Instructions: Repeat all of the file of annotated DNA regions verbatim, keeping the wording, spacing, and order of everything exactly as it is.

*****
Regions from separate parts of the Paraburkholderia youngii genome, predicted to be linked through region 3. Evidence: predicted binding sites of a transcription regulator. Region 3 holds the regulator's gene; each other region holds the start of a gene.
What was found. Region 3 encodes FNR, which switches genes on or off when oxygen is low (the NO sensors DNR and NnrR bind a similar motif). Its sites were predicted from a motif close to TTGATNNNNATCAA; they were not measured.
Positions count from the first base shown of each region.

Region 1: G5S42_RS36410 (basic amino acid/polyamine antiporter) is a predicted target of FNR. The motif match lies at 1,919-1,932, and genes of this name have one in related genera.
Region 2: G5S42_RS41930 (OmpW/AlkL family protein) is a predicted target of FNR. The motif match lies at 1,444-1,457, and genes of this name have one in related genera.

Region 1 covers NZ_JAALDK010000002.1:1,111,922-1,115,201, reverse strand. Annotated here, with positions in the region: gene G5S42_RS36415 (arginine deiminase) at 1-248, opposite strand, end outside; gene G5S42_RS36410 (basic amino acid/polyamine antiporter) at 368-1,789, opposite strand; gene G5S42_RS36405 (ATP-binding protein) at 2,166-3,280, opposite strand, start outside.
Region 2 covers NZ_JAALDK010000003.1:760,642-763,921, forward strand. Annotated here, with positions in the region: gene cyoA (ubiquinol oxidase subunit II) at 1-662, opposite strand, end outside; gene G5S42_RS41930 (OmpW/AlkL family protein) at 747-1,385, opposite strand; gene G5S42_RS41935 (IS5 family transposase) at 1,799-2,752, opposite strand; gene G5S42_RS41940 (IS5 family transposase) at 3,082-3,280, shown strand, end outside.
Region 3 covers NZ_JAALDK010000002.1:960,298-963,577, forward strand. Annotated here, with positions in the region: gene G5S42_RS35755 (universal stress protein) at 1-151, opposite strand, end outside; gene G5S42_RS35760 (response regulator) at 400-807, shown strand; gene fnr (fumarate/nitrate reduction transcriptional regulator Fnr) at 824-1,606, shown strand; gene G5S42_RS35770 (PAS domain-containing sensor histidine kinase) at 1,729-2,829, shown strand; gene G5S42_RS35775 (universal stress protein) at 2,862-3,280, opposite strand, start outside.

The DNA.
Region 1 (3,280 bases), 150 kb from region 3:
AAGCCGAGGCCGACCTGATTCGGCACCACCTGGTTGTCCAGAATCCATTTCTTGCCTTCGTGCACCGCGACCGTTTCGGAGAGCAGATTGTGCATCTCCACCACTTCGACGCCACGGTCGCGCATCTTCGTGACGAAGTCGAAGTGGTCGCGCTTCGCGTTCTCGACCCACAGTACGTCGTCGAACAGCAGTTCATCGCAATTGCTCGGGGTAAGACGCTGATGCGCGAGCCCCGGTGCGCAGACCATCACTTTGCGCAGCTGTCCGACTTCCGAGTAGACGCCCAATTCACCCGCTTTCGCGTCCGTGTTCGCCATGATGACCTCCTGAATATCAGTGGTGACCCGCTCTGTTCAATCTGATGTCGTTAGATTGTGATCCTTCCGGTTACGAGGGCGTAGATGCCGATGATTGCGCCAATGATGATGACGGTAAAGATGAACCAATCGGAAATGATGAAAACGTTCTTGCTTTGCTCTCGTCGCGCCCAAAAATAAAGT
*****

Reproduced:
Regions from separate parts of the Paraburkholderia youngii genome, predicted to be linked through region 3. Evidence: predicted binding sites of a transcription regulator. Region 3 holds the regulator's gene; each other region holds the start of a gene.
What was found. Region 3 encodes FNR, which switches genes on or off when oxygen is low (the NO sensors DNR and NnrR bind a similar motif). Its sites were predicted from a motif close to TTGATNNNNATCAA; they were not measured.
Positions count from the first base shown of each region.

Region 1: G5S42_RS36410 (basic amino acid/polyamine antiporter) is a predicted target of FNR. The motif match lies at 1,919-1,932, and genes of this name have one in related genera.
Region 2: G5S42_RS41930 (OmpW/AlkL family protein) is a predicted target of FNR. The motif match lies at 1,444-1,457, and genes of this name have one in related genera.

Region 1 covers NZ_JAALDK010000002.1:1,111,922-1,115,201, reverse strand. Annotated here, with positions in the region: gene G5S42_RS36415 (arginine deiminase) at 1-248, opposite strand, end outside; gene G5S42_RS36410 (basic amino acid/polyamine antiporter) at 368-1,789, opposite strand; gene G5S42_RS36405 (ATP-binding protein) at 2,166-3,280, opposite strand, start outside.
Region 2 covers NZ_JAALDK010000003.1:760,642-763,921, forward strand. Annotated here, with positions in the region: gene cyoA (ubiquinol oxidase subunit II) at 1-662, opposite strand, end outside; gene G5S42_RS41930 (OmpW/AlkL family protein) at 747-1,385, opposite strand; gene G5S42_RS41935 (IS5 family transposase) at 1,799-2,752, opposite strand; gene G5S42_RS41940 (IS5 family transposase) at 3,082-3,280, shown strand, end outside.
Region 3 covers NZ_JAALDK010000002.1:960,298-963,577, forward strand. Annotated here, with positions in the region: gene G5S42_RS35755 (universal stress protein) at 1-151, opposite strand, end outside; gene G5S42_RS35760 (response regulator) at 400-807, shown strand; gene fnr (fumarate/nitrate reduction transcriptional regulator Fnr) at 824-1,606, shown strand; gene G5S42_RS35770 (PAS domain-containing sensor histidine kinase) at 1,729-2,829, shown strand; gene G5S42_RS35775 (universal stress protein) at 2,862-3,280, opposite strand, start outside.

The DNA.
Region 1 (3,280 bases), 150 kb from region 3:
AAGCCGAGGCCGACCTGATTCGGCACCACCTGGTTGTCCAGAATCCATTTCTTGCCTTCGTGCACCGCGACCGTTTCGGAGAGCAGATTGTGCATCTCCACCACTTCGACGCCACGGTCGCGCATCTTCGTGACGAAGTCGAAGTGGTCGCGCTTCGCGTTCTCGACCCACAGTACGTCGTCGAACAGCAGTTCATCGCAATTGCTCGGGGTAAGACGCTGATGCGCGAGCCCCGGTGCGCAGACCATCACTTTGCGCAGCTGTCCGACTTCCGAGTAGACGCCCAATTCACCCGCTTTCGCGTCCGTGTTCGCCATGATGACCTCCTGAATATCAGTGGTGACCCGCTCTGTTCAATCTGATGTCGTTAGATTGTGATCCTTCCGGTTACGAGGGCGTAGATGCCGATGATTGCGCCAATGATGATGACGGTAAAGATGAACCAATCGGAAATGATGAAAACGTTCTTGCTTTGCTCTCGTCGCGCCCAAAAATAAAGT